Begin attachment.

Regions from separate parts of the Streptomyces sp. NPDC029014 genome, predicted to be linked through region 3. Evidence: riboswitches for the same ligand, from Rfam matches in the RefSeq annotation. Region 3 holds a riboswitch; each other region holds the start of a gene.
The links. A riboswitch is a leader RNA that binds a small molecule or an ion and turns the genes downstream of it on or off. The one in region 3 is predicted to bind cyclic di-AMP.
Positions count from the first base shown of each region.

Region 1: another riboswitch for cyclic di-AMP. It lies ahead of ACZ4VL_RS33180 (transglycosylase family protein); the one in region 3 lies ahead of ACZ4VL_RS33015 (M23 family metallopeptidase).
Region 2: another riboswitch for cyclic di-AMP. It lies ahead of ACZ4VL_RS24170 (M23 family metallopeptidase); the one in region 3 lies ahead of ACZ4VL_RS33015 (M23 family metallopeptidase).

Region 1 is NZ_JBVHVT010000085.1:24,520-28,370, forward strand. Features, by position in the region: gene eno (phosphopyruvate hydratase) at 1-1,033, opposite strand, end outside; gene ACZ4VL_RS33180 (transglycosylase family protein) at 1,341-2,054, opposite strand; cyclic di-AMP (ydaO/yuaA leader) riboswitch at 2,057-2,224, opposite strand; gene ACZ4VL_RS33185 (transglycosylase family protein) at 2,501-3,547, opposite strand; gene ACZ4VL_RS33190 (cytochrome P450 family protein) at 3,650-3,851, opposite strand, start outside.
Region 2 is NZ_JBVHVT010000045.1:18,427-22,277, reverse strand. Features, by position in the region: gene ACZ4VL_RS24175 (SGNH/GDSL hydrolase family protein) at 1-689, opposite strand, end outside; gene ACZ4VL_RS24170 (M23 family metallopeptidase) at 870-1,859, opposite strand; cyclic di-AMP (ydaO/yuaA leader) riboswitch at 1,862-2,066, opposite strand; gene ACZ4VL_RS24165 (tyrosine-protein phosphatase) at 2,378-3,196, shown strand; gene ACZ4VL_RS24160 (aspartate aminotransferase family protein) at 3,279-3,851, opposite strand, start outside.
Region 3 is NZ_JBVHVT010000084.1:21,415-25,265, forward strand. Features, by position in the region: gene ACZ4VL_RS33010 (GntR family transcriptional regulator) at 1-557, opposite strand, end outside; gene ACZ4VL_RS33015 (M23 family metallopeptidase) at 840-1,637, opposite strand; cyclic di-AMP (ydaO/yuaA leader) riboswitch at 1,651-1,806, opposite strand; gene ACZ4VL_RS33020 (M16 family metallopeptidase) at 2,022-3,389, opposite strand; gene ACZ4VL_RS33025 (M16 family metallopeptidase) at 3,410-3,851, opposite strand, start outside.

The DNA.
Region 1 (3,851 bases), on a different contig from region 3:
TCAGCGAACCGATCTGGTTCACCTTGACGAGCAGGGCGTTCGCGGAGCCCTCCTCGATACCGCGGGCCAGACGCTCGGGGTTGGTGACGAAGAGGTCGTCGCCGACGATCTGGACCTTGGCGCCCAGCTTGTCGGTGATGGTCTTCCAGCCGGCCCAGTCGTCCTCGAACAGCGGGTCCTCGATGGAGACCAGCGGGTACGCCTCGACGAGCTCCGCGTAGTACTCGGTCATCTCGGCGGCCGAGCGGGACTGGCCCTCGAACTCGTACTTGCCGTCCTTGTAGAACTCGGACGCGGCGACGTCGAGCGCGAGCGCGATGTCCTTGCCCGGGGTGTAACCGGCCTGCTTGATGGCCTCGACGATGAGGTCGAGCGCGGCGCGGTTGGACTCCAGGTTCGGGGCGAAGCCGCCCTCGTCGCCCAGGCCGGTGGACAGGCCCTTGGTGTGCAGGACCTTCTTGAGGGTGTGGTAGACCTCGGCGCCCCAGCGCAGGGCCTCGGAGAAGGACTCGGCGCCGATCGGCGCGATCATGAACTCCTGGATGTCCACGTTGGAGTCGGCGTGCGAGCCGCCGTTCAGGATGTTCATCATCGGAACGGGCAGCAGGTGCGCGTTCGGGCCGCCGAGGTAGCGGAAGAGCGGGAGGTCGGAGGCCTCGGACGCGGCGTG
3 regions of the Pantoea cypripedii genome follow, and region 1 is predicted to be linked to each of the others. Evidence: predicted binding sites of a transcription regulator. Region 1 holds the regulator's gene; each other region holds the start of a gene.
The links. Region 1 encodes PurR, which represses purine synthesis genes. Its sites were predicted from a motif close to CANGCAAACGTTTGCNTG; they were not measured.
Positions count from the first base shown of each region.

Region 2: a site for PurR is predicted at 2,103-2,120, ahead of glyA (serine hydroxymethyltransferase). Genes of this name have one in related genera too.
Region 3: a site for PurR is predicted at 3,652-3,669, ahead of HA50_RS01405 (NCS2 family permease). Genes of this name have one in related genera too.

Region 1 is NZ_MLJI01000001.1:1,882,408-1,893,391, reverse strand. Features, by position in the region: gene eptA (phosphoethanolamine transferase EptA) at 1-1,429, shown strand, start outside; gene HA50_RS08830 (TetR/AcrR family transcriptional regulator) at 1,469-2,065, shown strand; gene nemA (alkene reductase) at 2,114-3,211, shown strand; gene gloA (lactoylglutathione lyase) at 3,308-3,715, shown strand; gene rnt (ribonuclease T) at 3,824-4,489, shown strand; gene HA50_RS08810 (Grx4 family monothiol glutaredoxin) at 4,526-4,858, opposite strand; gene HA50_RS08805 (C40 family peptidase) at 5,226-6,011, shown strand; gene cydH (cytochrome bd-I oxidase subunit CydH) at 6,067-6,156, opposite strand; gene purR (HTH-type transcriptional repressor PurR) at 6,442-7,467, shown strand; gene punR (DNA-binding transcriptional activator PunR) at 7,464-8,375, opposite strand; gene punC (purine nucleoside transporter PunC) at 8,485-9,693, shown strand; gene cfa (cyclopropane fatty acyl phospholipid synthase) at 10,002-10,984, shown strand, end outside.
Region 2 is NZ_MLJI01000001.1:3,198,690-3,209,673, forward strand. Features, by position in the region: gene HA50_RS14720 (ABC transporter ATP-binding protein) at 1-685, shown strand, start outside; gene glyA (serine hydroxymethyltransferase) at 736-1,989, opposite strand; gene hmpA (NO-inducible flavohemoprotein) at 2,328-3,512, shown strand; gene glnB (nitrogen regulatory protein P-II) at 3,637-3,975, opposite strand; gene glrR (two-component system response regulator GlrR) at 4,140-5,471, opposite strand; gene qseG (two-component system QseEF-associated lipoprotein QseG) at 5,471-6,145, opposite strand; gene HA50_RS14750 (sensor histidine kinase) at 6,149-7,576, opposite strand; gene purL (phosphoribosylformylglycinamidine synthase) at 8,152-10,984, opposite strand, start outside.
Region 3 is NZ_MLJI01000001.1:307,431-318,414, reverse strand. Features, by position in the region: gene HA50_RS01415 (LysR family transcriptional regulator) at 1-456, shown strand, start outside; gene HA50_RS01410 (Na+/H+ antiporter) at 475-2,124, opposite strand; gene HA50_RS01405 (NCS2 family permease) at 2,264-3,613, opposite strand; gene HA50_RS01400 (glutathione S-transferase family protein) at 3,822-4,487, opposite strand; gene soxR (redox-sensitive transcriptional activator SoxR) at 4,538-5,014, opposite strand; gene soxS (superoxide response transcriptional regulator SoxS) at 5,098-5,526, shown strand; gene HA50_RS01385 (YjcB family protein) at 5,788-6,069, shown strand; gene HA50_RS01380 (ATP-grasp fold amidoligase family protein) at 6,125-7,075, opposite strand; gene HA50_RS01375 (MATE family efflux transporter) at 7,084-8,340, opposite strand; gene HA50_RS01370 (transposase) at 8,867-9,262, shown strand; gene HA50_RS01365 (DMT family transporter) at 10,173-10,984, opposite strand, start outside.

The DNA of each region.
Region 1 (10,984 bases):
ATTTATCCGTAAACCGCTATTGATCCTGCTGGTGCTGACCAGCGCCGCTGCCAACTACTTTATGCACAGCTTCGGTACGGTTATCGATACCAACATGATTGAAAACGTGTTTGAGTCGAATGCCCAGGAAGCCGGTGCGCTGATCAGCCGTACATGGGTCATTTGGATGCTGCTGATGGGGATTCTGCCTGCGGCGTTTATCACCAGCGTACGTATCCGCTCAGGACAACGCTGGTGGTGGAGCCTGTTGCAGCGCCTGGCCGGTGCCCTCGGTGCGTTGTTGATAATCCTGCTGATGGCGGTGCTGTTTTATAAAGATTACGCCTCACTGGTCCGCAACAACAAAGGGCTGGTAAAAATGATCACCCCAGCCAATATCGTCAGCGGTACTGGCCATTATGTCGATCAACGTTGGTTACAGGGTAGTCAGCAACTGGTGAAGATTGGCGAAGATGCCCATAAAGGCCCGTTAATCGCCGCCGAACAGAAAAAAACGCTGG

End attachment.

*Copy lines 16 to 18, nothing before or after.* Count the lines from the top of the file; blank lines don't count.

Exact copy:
Region 3: a site for PurR is predicted at 3,652-3,669, ahead of HA50_RS01405 (NCS2 family permease). Genes of this name have one in related genera too.

Region 1 is NZ_MLJI01000001.1:1,882,408-1,893,391, reverse strand. Features, by position in the region: gene eptA (phosphoethanolamine transferase EptA) at 1-1,429, shown strand, start outside; gene HA50_RS08830 (TetR/AcrR family transcriptional regulator) at 1,469-2,065, shown strand; gene nemA (alkene reductase) at 2,114-3,211, shown strand; gene gloA (lactoylglutathione lyase) at 3,308-3,715, shown strand; gene rnt (ribonuclease T) at 3,824-4,489, shown strand; gene HA50_RS08810 (Grx4 family monothiol glutaredoxin) at 4,526-4,858, opposite strand; gene HA50_RS08805 (C40 family peptidase) at 5,226-6,011, shown strand; gene cydH (cytochrome bd-I oxidase subunit CydH) at 6,067-6,156, opposite strand; gene purR (HTH-type transcriptional repressor PurR) at 6,442-7,467, shown strand; gene punR (DNA-binding transcriptional activator PunR) at 7,464-8,375, opposite strand; gene punC (purine nucleoside transporter PunC) at 8,485-9,693, shown strand; gene cfa (cyclopropane fatty acyl phospholipid synthase) at 10,002-10,984, shown strand, end outside.
Region 2 is NZ_MLJI01000001.1:3,198,690-3,209,673, forward strand. Features, by position in the region: gene HA50_RS14720 (ABC transporter ATP-binding protein) at 1-685, shown strand, start outside; gene glyA (serine hydroxymethyltransferase) at 736-1,989, opposite strand; gene hmpA (NO-inducible flavohemoprotein) at 2,328-3,512, shown strand; gene glnB (nitrogen regulatory protein P-II) at 3,637-3,975, opposite strand; gene glrR (two-component system response regulator GlrR) at 4,140-5,471, opposite strand; gene qseG (two-component system QseEF-associated lipoprotein QseG) at 5,471-6,145, opposite strand; gene HA50_RS14750 (sensor histidine kinase) at 6,149-7,576, opposite strand; gene purL (phosphoribosylformylglycinamidine synthase) at 8,152-10,984, opposite strand, start outside.